A Funeral, A Fainting Spell, and Some Other Things

April 25th, 2022 – Post #42

Hi there –

It’s been quite a while since I’ve posted an update. At the end of March, my mom’s youngest sister, Marianne, passed away after a long battle with cancer. We were thankful my mom was feeling well enough to travel up to Indiana for the funeral. It was a blessing for her to get to spend time with family and friends. I’ve waited to post anything about that, because my mom was pretty tuckered out after the trip, and I was concerned that too many sympathy calls and cards might do her in.

Marianne Miller Poston Briscoe
December 14th, 1954 – March 28th, 2022

My mom’s main symptoms are still mostly being weak and tired. She had an episode about two weeks ago, where she nearly fainted. Her blood pressure (which usually runs high) dropped to 90/56. Her heart rate was 48, and her oxygen rate was 90%. Her lips were so white, and she seemed so out of it that for about a half a minute, I did think she was dying.

At first, she said, “I don’t think I’m dying,” but it was sort of funny, because when the computerized voice on the blood pressure cuff read her vitals out loud, my mom’s eyes got big like saucers, and she said, “Maybe I am dying.” The low numbers seemed to scare her enough to make her heart start pumping more rapidly. Her numbers started going up immediately.

For years, she’s told the story of the time her mom was taken to Fort Wayne for a broken hip and femur. “Grandma Woody” had put up a protest, saying, “Don’t take me to Fort Wayne – that’s where they take people to die!” She wanted to stay in the little hospital in Wabash, where less serious injuries were treated (she’d fallen while trying to tidy up her house before people came over to celebrate her 98th birthday).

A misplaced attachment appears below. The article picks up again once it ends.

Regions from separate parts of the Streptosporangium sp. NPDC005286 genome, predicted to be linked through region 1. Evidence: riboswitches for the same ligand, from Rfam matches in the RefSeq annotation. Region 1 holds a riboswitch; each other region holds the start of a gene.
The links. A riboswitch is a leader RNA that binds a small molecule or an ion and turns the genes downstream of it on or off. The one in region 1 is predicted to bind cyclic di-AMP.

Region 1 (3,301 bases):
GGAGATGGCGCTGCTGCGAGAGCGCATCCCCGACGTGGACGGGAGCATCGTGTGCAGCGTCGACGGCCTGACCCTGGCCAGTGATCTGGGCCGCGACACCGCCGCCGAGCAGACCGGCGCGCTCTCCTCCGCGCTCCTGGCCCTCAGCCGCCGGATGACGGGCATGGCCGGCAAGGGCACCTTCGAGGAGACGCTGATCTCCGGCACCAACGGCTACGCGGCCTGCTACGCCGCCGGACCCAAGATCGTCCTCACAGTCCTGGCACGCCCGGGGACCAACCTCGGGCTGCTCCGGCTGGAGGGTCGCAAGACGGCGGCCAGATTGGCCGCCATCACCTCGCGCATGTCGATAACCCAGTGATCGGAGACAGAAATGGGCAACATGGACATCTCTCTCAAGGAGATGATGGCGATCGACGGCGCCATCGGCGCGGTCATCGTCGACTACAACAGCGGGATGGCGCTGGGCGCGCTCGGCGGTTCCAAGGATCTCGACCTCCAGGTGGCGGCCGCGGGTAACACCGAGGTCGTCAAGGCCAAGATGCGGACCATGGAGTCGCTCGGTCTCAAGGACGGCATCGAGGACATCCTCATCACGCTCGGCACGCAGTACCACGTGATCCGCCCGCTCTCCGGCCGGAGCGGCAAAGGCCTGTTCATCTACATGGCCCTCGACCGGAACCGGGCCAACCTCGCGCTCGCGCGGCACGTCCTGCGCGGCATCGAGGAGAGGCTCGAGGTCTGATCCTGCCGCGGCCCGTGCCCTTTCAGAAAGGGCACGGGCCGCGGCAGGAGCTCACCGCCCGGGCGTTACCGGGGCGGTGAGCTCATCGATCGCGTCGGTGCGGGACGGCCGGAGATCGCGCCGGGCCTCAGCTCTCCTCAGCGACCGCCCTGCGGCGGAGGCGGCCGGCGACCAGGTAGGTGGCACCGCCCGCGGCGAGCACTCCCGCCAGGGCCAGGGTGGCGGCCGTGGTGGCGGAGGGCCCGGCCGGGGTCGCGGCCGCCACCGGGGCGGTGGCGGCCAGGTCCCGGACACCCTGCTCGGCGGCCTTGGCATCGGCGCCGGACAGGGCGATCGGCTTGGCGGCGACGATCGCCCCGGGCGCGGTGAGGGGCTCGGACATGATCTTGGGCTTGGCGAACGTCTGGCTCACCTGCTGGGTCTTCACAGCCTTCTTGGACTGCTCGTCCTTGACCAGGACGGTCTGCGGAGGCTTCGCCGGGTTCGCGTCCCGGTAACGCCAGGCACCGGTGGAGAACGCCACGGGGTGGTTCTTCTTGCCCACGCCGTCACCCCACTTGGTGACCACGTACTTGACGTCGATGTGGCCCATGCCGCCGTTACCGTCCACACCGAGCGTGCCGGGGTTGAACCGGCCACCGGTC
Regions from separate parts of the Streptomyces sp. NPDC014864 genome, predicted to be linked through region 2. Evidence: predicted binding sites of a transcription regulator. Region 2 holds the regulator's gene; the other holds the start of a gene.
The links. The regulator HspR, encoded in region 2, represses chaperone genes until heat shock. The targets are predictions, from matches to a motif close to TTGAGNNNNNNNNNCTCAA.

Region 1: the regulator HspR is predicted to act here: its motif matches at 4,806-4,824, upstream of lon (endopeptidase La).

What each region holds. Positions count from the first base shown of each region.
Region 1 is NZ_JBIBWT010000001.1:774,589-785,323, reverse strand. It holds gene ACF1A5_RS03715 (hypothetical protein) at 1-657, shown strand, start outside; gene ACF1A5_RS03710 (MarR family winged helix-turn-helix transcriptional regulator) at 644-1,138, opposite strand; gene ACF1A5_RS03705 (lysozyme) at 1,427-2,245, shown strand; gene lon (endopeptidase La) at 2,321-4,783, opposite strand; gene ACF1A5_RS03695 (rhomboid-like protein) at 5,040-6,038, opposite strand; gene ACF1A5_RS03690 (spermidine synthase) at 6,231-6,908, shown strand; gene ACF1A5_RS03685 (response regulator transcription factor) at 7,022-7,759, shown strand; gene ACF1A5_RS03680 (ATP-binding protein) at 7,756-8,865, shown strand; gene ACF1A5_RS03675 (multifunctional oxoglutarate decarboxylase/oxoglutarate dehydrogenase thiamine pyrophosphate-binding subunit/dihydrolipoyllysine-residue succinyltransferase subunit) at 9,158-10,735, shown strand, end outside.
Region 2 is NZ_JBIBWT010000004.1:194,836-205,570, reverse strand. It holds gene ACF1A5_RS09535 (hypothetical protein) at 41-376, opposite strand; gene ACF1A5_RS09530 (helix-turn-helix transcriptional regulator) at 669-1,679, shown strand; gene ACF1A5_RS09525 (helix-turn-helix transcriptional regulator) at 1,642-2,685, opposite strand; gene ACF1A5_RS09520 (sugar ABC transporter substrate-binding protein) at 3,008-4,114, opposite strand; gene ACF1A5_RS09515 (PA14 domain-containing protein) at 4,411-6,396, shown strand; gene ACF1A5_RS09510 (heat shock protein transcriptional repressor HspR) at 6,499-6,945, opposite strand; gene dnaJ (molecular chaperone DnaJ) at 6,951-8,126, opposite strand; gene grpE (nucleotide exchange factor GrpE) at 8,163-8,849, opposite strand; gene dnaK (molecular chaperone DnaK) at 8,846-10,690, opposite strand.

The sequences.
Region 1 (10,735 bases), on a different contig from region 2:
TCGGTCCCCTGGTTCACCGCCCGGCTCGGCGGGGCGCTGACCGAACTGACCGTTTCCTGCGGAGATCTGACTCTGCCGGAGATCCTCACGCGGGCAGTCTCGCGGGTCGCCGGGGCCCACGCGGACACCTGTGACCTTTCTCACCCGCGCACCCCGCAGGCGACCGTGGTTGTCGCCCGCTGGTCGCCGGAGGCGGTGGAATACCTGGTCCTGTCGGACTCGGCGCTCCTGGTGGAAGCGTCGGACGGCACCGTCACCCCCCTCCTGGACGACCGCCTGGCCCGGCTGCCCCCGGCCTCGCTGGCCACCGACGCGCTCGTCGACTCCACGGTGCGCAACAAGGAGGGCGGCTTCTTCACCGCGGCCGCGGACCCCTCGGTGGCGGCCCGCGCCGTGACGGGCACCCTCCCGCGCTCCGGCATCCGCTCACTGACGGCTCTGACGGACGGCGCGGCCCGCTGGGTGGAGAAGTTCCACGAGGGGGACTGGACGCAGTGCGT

Grandma Woody

Anyway, while they were in the Fort Wayne Hospital, my mom really did think Grandma Woody was dying. She described the room as being so peaceful and holding grandma’s hand, thinking it was a precious time for them to be together and thankful she just happened to be in Indiana to be with her mother when she took her last breath. My mom thought that Grandma Woody could slip away at any moment.

That’s when the fire alarm went off.

The hallway became a huge commotion.

Some people came into the room, announcing, “We need to evacuate this patient.”

I’m pretty sure it was just a practice fire drill. My mom got mad and declared, “You can’t move her! She’s dying!” She was pretty put out that they’d spoiled the tender moment she was having with her mother.

I believe my grandma trusted in Jesus as her Savior, so I don’t think she was headed for fire and brimstone; but if there was one thing that could delay her trip to Heaven a little longer, it was the excitement of a fire alarm. Grandma Woody absolutely loved firefighters, EMTs, or anybody who could be categorized under one of her favorite sayings: “Oh, you have such big, strong arms!” as they lifted her approximately hundred-pound frame from one spot to another.

I remember once, seeing a young man swell with sheepish pride when she’d declared those same words to him, just after he’d helped her from her wheelchair to her bed. A little bashfully, he said, “You always say that to me.”

She quickly deflated the poor guy by flipping her wrist and admitting, “Oh, I say that to everybody.”

I felt sorry for him, but had to laugh, because I’d heard that line so many times before.

Anyway, when my grandma was being rushed out of the room for the fire drill, she perked right up, and wound up living nearly four more years. My mom was pretty sure the excitement of it all was used to save Grandma Woody’s life.